Difference between a Barrel Roll vs. a Flip

Learn Stunts, Tricks and Jumps of Snowboarding

Snowboarding , an adrenaline junkie sport, that requires skill, agility, power, balance and GUTS! This aerobic sport often incorporates extreme jumps, stalls and twists to awe spectators.  Two such jumps include a Barrel Roll and a flip. A Barrel Roll and a flip are two types of aerial jumps, requiring the snowboarder’s body to invert and rotate 360 degrees.  The difference between executing a Barrel Roll and a flip depends on the axis of rotation.  A person executing a Barrel Roll rotates around the X-axis, while a person performing a flip rotates on the Y-axis.

Snowboarder Performing a JumpCredit: Wiki Commons: Nick Francke, original uploaded by Upperception

Barrel Roll

A Barrel Roll involves flipping forward or backward over the side of the snowboard.    A snowboarder keeps his shoulders and hips parallel to the snowboard and flips in the direction of his toes or heels. The flip most closely resembles a front or back tuck over the side of the board.  A Barrel Roll requires a snowboarder to rotate the body on the X axis around the forward momentum of the snowboard.  The key to successfully completing a Barrel Roll is reaching maximum air height before beginning the rotation.


A flip involves flipping forward or backward over the nose or tail of the snowboard. The movement of a flip most closely resembles a cartwheel in the air.  There are two primary types of snowboarding flips that are based on the direction of the flipping motion.  A forward flip conducted in a sideways fashion over the nose of the snowboard is known as a Tamedog.    Similarly, a backward flip over the tail of the snowboard is called a Wildcat.   Popping firmly off the nose of the snowboard creates the power for completing both of these jumps. 

Axis Rotations

The primary difference between a Barrel Roll and a flip deals with the axis of rotation.  A barrel roll requires the body to rotate around the X axis, an imaginary line running through the hips and parallel to the snowboard.  A Tamedog or Wildcat rotates on the Y axis, an imaginary line running through the core of the snowboarder and perpendicular to the snowboard. 

The picture below demonstrates the motion and axes of rotation when performing a Barrel Roll or flip.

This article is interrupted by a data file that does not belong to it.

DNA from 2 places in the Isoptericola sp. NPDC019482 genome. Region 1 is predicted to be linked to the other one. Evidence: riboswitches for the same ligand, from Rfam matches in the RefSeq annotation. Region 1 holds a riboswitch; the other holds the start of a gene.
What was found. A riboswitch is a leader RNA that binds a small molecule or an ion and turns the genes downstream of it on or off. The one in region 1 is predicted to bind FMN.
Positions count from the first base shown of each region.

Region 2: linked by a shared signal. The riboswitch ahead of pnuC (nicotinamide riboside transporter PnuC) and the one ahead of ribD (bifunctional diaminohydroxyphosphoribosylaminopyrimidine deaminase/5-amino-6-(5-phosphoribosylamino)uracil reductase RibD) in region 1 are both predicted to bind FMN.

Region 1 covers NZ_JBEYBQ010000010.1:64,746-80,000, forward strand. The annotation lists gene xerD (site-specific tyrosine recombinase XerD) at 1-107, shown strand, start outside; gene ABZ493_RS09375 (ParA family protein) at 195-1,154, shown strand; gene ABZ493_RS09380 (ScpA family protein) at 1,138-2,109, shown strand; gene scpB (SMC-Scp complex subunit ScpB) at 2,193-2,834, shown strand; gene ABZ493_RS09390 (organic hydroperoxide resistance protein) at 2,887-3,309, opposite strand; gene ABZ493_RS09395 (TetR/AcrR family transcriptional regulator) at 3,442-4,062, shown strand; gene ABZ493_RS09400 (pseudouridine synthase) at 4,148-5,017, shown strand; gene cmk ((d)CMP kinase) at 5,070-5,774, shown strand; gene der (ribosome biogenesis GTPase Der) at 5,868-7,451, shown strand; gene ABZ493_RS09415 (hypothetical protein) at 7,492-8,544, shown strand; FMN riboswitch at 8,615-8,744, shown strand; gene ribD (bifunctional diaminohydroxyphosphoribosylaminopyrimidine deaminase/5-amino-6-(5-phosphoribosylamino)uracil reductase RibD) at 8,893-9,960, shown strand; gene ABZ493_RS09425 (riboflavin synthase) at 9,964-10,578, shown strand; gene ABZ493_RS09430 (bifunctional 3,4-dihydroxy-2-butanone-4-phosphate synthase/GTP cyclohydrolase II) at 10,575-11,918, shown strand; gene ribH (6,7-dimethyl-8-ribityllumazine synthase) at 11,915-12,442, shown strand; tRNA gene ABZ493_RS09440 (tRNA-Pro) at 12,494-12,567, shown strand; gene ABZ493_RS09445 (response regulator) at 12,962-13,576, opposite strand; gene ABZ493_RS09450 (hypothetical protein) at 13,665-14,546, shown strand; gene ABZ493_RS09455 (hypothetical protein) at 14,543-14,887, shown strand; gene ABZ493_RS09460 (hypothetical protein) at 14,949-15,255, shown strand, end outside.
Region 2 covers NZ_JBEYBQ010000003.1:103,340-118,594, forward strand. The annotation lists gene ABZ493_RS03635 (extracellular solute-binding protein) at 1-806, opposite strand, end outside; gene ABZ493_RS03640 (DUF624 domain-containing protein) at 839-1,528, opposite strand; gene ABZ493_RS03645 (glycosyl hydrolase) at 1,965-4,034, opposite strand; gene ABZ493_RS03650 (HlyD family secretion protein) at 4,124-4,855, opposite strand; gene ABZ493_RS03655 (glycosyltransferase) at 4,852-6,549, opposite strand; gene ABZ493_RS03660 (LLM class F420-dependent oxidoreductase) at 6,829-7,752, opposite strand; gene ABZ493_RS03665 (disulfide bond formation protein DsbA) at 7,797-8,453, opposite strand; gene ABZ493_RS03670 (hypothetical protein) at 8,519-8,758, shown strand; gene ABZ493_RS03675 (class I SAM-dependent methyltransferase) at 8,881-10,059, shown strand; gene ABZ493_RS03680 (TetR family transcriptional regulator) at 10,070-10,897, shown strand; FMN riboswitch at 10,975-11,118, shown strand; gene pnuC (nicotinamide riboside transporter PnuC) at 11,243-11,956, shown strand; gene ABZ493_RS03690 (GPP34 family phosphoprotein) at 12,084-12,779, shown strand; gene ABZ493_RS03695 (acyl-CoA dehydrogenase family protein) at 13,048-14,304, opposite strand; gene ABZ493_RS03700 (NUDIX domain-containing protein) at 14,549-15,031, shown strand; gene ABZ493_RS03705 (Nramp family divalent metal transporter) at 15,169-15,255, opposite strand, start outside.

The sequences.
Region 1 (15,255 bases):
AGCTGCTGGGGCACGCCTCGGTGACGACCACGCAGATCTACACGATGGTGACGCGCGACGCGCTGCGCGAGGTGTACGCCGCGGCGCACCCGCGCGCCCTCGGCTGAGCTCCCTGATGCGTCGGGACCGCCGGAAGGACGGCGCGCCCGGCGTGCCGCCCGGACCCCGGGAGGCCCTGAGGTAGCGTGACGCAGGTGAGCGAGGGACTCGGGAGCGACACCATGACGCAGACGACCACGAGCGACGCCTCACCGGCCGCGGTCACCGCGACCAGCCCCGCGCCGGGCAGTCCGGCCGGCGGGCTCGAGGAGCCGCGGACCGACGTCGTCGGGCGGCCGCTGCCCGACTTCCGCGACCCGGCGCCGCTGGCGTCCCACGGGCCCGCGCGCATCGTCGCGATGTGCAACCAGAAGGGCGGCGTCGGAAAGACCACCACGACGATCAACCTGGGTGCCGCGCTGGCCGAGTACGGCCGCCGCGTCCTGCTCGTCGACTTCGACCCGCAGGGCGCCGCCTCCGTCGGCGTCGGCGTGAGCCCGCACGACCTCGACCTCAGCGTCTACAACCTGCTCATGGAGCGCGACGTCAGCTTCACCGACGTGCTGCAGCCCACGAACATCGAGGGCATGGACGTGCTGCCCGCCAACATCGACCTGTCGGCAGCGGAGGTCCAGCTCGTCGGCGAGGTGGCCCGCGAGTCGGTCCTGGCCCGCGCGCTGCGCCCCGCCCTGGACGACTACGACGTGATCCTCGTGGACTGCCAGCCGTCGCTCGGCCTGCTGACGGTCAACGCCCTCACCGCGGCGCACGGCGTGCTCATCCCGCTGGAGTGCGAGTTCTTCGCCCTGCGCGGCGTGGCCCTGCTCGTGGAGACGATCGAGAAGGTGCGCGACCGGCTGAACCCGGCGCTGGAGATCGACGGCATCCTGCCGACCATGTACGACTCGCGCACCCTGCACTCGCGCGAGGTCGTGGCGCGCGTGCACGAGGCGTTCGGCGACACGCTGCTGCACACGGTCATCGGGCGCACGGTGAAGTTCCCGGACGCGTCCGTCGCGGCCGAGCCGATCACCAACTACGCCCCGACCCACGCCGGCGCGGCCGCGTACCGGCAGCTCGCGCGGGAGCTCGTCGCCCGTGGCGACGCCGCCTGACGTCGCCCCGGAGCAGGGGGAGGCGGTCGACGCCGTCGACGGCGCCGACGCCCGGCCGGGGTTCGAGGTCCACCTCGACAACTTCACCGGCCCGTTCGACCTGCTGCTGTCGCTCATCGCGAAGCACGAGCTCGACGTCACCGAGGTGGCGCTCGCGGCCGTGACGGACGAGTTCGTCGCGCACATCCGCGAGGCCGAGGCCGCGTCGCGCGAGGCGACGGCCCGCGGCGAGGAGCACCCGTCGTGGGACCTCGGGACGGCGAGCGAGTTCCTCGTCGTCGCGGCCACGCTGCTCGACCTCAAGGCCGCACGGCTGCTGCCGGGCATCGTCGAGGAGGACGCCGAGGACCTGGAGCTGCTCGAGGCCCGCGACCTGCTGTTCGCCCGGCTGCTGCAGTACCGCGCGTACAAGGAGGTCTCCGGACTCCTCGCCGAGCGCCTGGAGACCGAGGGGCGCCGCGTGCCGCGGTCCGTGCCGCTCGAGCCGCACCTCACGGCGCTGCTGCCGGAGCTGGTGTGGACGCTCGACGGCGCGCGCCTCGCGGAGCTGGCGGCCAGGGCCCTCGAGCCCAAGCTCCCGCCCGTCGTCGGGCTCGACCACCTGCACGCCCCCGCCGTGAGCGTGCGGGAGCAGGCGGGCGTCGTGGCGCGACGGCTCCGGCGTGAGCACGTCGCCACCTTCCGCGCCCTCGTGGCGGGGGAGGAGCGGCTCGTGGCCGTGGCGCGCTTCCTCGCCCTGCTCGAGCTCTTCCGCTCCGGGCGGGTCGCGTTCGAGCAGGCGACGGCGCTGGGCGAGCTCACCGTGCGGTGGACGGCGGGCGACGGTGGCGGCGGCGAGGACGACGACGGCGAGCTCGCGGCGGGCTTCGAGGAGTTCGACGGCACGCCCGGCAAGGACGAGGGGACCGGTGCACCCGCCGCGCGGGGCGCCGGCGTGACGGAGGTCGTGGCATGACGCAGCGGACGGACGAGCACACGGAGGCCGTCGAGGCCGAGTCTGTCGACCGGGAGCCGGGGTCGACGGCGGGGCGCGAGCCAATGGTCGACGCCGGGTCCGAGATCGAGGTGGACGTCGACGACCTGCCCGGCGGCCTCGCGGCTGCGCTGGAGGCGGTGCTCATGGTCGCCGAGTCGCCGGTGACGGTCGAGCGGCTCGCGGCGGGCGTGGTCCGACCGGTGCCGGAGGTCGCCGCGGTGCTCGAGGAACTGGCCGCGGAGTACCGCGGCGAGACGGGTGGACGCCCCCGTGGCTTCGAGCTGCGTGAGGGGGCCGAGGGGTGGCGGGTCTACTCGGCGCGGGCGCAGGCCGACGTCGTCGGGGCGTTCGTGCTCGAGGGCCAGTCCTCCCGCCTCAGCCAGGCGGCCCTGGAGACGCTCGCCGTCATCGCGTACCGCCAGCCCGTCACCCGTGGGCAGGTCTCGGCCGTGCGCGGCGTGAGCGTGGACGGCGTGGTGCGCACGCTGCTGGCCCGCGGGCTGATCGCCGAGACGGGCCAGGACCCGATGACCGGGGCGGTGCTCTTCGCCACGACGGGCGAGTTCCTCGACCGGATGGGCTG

Snowboarding Barrel Roll Vs. FlipCredit: Hypergraphista

Attempting These Jumps:


Try mastering an aerial, a cartwheel without hands, on a trampoline or solid ground before attempting this stunt off a straight jump. Once comfortable, choose your hill carefully. You do not want to choose a large hill or steep incline on your first attempt. Typically, a small slope will allow you enough air to make it around for a safe landing. Also, on your first attempt, go into the jump with minimal speed, as you want to concentrate on your form without over rotating.  Too much momentum or power will cause over rotation.  Before doing this roll, obtain maximum air height.  Reach arms up and out in front of you, and rotate your legs over your head.  Snap your legs down and prepare for landing.  Both forward and backward flips allow you gauge your landing, since these allow you to flip on the X axis. After you become comfortable with your form, you will not need to use your arms, unless you feel more comfortable doing so.

After you become really comfortable with this stunt, you can begin doing multiple flips in a row down a slightly declining slope. See the video below for an example of a snowboarder that has this trick executed very well.

Barrel Roll

To execute a barrel roll on a snowboard, master a front or back tuck on a trampoline before attempting this stunt in the snow off a straight jump.   Once comfortable with the form and rotation of the tuck, attempt this snowboarding maneuver on flat ground or a slightly inclined slope.  Multiple attempts maybe needed to gauge the momentum and power necessary to successfully complete the trick. Too much speed or power can cause over rotation.

Always try to reach maximum air height before rotating forward or backward.  For a forward roll, act as if you are trying to shoot a basketball in the hoop before your begin your flip to reach good air position.  For a backward roll, try to spot something before bringing your legs to chest and over your head. A backward flip maybe easier to execute than a forward flip, since you are able to see your landing during a backward roll.  A forward roll forces you to try to stick your trick with a blind landing.

In the video below, a snowboarder attempts a forward roll.  One of the most noticable flaws of his form is his chest is forward when preparing to land. Pull your chest up before your landing, so the momentum does not force you to fall forward and miss your landing.

Landing a Barrel Roll or Flip in SnowboardingCredit: Wiki Commons:Rama

Watch and Practice, Practice, Practice!

Watching and obtaining tips from other snowboarders may assist you in gaining a better perspective and understanding of the form needed to successfully perform these jumps.    Do not get overly anxious or scared if you fall and do not stick the Barrel roll or flip on your first try, as you most likely will not on your first attempt.  If you fall, assess your form or ask a fellow snowboarder to point out any discrepancies, so you can make proper adjustments. If possible, get a buddy to film your attempts, so you can watch yourself on film and study your form in the air. Perhaps, most importantly, if you fall, get back and try again. 

Below are two videos of snowboarders demonstrating these jumps.

Watch This Snowboarder Attempt a Barrel Roll

A Backward Tuck Off of a Straight

Watch This Snowboarder Attempt a Forward Flip or Tamedog

A Cartwheel in the Air Over a Small Straight or Slope


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